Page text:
Market Overview

A Primer On Eurodollar Futures

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A Primer On Eurodollar Futures

The basic premise of bonds is simple: long-term yields have an inverse relationship to interest rates. And while interest rate futures add an extra dimension of a contract dictating when and at what price a bond will be sold at, the premise remains the same: the price a maturing asset with a fixed coupon will fluctuate in price inverse to the current rate on new assets.

But then there’s Eurodollar futures. Unlike bonds, Eurodollar value isn’t based on government or even corporate debt, but it still still involves paper lending. Even though it’s actual currency vehicle underlying the contracts, you can’t trade Eurodollars on forex. So who’s borrowing this money, and what determines the coupon on Eurodollars?

Or, better yet, what exactly is a Eurodollar?

To the second question, a Eurodollar is a U.S. dollar deposit held in an international bank and, more importantly, out of the jurisdiction of the Federal Reserve. Although the name might imply otherwise, Eurodollars are not exclusive to European banks and have no connection to the Euro.

Practically, since Eurodollars are simply a version of the U.S. dollar without the liquidity or a central bank, their lending value is determined at an international benchmark rate, the London Interbank Offered Rate, or LIBOR. This means that, instead of it’s liquidity being enforced by the Federal Reserve’s decisions on prevailing U.S. interest rates, Eurodollar lending rates are adjusted daily through a blind survey of large, international banks conducted by the Intercontinental Exchange’s Benchmark Administration. These banks submit the rate at which they would lend money under various conditions and durations, and the IBA adjusts LIBOR accordingly.

So if Eurodollars are simply U.S. currency without the hand of a central bank supporting it’s viability, why not just trade USD future pairs and get that added liquidity? Well, for one the Eurodollar market is much larger than pretty much any other market, full stop. Because it’s unregulated, there’s no precise count on the actual dollar value underlying the Eurodollar market, but estimates made in the 1980s from Morgan Guaranty have put it at a net size of around $1.7 trillion, more than 20 times the current U.S. federal funds market size. In this context, the Eurodollar is also the primary mode of international loans. That global popularity also translates to the volume of Eurodollar futures contracts, which generally exceed 3 million average daily volume.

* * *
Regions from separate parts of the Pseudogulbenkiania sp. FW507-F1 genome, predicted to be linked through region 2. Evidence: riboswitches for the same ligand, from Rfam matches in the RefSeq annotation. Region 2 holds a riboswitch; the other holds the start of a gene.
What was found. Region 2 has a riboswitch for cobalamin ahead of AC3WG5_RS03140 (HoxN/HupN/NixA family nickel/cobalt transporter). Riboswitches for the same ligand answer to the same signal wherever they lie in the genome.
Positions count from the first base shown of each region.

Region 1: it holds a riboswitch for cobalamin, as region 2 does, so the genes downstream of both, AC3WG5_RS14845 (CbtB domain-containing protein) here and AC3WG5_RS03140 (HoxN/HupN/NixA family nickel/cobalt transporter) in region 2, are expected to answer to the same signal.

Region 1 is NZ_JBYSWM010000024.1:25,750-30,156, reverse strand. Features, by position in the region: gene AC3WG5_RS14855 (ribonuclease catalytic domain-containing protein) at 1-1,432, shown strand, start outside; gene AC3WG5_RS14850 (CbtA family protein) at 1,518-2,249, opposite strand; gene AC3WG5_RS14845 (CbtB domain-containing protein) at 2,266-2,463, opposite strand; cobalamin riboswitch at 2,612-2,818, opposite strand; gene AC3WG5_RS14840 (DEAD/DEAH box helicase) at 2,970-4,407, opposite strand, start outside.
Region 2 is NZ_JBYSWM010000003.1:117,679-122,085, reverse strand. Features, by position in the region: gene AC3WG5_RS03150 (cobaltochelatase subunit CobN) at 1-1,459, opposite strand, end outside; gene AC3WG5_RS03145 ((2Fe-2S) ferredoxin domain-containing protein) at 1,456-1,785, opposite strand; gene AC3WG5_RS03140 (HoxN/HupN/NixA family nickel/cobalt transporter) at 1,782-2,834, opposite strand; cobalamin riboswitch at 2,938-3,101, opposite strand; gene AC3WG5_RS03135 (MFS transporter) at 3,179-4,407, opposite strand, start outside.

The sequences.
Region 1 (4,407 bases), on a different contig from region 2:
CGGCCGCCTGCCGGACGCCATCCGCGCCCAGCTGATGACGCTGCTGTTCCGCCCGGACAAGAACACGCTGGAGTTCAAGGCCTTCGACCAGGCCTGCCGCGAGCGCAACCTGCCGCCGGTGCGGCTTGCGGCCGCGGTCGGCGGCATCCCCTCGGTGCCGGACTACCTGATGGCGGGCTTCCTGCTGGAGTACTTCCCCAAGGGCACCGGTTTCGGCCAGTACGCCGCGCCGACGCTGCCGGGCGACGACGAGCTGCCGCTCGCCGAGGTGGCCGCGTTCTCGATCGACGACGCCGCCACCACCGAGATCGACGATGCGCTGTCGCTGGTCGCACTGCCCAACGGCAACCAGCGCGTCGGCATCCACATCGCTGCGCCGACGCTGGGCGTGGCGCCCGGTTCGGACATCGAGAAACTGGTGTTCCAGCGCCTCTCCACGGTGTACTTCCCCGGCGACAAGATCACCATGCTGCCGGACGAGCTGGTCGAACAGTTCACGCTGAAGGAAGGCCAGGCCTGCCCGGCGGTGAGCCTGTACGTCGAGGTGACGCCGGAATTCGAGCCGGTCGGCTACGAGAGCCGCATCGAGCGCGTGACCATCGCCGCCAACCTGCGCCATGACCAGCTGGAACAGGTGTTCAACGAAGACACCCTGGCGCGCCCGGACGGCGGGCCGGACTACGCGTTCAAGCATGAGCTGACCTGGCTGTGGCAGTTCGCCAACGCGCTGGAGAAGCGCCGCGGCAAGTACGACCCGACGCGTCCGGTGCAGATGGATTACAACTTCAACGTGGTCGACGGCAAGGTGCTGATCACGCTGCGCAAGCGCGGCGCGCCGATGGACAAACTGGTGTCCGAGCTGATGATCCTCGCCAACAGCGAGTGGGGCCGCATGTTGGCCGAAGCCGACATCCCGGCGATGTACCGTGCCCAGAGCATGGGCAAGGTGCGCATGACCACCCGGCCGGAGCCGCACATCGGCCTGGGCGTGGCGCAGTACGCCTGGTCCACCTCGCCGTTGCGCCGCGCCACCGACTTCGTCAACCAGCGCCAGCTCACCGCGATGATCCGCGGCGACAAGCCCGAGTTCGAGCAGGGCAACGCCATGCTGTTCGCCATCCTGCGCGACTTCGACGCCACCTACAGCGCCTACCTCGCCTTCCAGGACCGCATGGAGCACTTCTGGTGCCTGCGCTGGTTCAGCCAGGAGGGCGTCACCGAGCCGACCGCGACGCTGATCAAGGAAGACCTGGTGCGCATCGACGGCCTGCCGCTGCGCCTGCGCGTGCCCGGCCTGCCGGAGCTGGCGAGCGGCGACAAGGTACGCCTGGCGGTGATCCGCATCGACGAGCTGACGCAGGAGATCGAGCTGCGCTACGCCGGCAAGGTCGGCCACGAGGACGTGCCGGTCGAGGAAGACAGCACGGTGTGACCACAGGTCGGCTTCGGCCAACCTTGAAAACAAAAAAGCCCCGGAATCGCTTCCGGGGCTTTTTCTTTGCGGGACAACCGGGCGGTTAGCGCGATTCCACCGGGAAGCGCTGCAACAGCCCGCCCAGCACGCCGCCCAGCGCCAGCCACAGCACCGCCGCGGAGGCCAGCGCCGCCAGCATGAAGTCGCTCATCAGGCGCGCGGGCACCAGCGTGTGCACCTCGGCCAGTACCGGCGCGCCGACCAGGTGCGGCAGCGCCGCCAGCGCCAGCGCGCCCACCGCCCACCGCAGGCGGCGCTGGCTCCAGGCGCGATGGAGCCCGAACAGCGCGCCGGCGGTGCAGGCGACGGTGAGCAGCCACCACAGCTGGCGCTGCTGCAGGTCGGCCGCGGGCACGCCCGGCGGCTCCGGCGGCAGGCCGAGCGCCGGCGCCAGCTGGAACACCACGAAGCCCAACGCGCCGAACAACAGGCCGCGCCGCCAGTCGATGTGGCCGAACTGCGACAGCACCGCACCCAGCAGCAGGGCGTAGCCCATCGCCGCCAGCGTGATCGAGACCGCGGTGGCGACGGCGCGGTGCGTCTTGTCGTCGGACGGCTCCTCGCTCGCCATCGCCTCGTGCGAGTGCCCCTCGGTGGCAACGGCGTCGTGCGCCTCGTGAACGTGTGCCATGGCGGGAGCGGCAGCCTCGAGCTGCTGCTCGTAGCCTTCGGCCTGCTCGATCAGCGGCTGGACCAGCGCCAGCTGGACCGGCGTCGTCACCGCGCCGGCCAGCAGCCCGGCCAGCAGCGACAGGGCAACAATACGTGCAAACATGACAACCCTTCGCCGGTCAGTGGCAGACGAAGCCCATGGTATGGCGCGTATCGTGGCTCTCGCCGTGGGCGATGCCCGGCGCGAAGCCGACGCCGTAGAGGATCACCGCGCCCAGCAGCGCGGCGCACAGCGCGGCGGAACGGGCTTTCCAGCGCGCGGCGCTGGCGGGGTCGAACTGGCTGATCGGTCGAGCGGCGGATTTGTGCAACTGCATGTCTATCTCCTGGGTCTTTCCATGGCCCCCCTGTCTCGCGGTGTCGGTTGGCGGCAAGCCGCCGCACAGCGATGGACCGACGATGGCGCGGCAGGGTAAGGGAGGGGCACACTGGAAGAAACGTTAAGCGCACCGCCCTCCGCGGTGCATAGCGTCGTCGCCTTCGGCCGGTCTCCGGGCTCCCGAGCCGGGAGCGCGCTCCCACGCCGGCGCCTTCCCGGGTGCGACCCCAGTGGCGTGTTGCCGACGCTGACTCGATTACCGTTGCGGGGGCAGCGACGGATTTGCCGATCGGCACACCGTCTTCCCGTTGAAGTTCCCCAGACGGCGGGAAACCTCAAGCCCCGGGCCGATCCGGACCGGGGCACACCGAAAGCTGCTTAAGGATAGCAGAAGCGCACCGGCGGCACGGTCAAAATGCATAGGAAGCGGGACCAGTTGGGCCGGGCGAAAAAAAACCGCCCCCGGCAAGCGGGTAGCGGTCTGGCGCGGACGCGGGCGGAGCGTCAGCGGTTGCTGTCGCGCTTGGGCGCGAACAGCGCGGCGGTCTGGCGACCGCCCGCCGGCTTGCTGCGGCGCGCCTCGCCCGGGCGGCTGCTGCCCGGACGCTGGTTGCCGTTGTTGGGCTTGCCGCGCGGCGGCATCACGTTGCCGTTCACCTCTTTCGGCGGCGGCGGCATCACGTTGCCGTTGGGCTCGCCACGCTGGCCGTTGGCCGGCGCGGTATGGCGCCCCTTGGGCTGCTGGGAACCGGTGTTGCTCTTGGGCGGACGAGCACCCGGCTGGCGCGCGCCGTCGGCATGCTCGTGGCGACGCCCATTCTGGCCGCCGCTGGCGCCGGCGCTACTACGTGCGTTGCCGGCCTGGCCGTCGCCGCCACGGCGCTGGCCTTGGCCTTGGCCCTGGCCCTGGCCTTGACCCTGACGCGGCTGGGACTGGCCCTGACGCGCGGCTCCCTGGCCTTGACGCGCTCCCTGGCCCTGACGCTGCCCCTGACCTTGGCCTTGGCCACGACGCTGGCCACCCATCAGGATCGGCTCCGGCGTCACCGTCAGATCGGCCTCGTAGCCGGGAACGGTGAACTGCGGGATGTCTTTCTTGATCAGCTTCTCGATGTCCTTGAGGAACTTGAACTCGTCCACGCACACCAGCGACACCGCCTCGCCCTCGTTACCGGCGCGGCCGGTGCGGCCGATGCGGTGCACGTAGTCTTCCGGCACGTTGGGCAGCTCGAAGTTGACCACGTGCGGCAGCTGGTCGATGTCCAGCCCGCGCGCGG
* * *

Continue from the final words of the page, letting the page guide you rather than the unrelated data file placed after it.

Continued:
With that preface, the actual mechanics of Eurodollar futures trading are relatively simple. A single contract represents a three-month, $1,000,000 loan — although, like most futures, there are mini contract that are a fifth of the size. Like with bond or treasury note futures, the prevailing LIBOR at the time of the purchase will determine the contract’s coupon, a rising rate will diminish the value of the contract while a declining rate will increase the contract’s resale value.

However, since LIBOR changes more gradually over time compared to interest rate changes by the Fed, price changes in Eurodollar contracts are measured in single basis points, or a tenth of a percent. With each basis point that is added to LIBOR, Eurodollar contracts fall by $25, and with each basis point that LIBOR loses, Eurodollar contracts gain $25.

So, despite the unfamiliar denomination, Eurodollar contracts are sort of global interest rates investment devices. The currency itself is only trading hands on paper, the real bills are packed tightly in offshore vaults to protect against loss (remember, they aren't guaranteed by the Fed). While you might not have the need for a safe in the Cayman Islands, you can still get a taste of the international banking lifestyle in the movements of LIBOR and Eurodollar contracts.

Posted-In: Eurodollar Futures RJO FuturesEducation Futures Markets General Best of Benzinga

 

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